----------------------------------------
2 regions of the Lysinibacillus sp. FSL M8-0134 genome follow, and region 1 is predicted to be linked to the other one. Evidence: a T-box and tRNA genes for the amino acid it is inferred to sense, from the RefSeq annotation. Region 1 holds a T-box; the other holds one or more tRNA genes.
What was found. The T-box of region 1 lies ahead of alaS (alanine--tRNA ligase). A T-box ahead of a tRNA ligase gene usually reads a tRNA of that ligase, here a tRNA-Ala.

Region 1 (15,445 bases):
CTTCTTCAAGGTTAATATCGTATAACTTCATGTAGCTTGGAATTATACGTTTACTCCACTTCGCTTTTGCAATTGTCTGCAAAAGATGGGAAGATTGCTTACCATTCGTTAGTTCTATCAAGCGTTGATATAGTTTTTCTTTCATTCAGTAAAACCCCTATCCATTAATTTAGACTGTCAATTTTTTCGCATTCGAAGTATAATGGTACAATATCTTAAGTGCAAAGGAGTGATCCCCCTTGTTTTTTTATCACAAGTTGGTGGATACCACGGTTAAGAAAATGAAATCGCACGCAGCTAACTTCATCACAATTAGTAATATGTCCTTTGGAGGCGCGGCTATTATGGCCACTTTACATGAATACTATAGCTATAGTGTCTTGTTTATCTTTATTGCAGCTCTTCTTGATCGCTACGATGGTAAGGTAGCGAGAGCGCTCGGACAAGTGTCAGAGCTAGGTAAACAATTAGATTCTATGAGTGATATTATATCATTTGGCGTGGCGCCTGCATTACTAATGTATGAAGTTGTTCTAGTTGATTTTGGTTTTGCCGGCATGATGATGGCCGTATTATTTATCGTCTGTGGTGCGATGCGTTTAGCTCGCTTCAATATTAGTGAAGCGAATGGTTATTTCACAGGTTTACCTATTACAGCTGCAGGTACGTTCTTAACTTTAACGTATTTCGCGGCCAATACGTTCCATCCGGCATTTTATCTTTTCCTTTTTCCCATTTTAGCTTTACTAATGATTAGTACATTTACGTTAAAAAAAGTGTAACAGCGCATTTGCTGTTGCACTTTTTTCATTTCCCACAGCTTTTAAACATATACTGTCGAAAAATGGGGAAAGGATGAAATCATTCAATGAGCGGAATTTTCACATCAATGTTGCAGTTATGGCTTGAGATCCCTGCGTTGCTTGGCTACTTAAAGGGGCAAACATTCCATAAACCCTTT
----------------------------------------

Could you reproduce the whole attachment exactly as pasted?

2 regions of the Lysinibacillus sp. FSL M8-0134 genome follow, and region 1 is predicted to be linked to the other one. Evidence: a T-box and tRNA genes for the amino acid it is inferred to sense, from the RefSeq annotation. Region 1 holds a T-box; the other holds one or more tRNA genes.
What was found. The T-box of region 1 lies ahead of alaS (alanine--tRNA ligase). A T-box ahead of a tRNA ligase gene usually reads a tRNA of that ligase, here a tRNA-Ala.

Region 1 (15,445 bases):
CTTCTTCAAGGTTAATATCGTATAACTTCATGTAGCTTGGAATTATACGTTTACTCCACTTCGCTTTTGCAATTGTCTGCAAAAGATGGGAAGATTGCTTACCATTCGTTAGTTCTATCAAGCGTTGATATAGTTTTTCTTTCATTCAGTAAAACCCCTATCCATTAATTTAGACTGTCAATTTTTTCGCATTCGAAGTATAATGGTACAATATCTTAAGTGCAAAGGAGTGATCCCCCTTGTTTTTTTATCACAAGTTGGTGGATACCACGGTTAAGAAAATGAAATCGCACGCAGCTAACTTCATCACAATTAGTAATATGTCCTTTGGAGGCGCGGCTATTATGGCCACTTTACATGAATACTATAGCTATAGTGTCTTGTTTATCTTTATTGCAGCTCTTCTTGATCGCTACGATGGTAAGGTAGCGAGAGCGCTCGGACAAGTGTCAGAGCTAGGTAAACAATTAGATTCTATGAGTGATATTATATCATTTGGCGTGGCGCCTGCATTACTAATGTATGAAGTTGTTCTAGTTGATTTTGGTTTTGCCGGCATGATGATGGCCGTATTATTTATCGTCTGTGGTGCGATGCGTTTAGCTCGCTTCAATATTAGTGAAGCGAATGGTTATTTCACAGGTTTACCTATTACAGCTGCAGGTACGTTCTTAACTTTAACGTATTTCGCGGCCAATACGTTCCATCCGGCATTTTATCTTTTCCTTTTTCCCATTTTAGCTTTACTAATGATTAGTACATTTACGTTAAAAAAAGTGTAACAGCGCATTTGCTGTTGCACTTTTTTCATTTCCCACAGCTTTTAAACATATACTGTCGAAAAATGGGGAAAGGATGAAATCATTCAATGAGCGGAATTTTCACATCAATGTTGCAGTTATGGCTTGAGATCCCTGCGTTGCTTGGCTACTTAAAGGGGCAAACATTCCATAAACCCTTT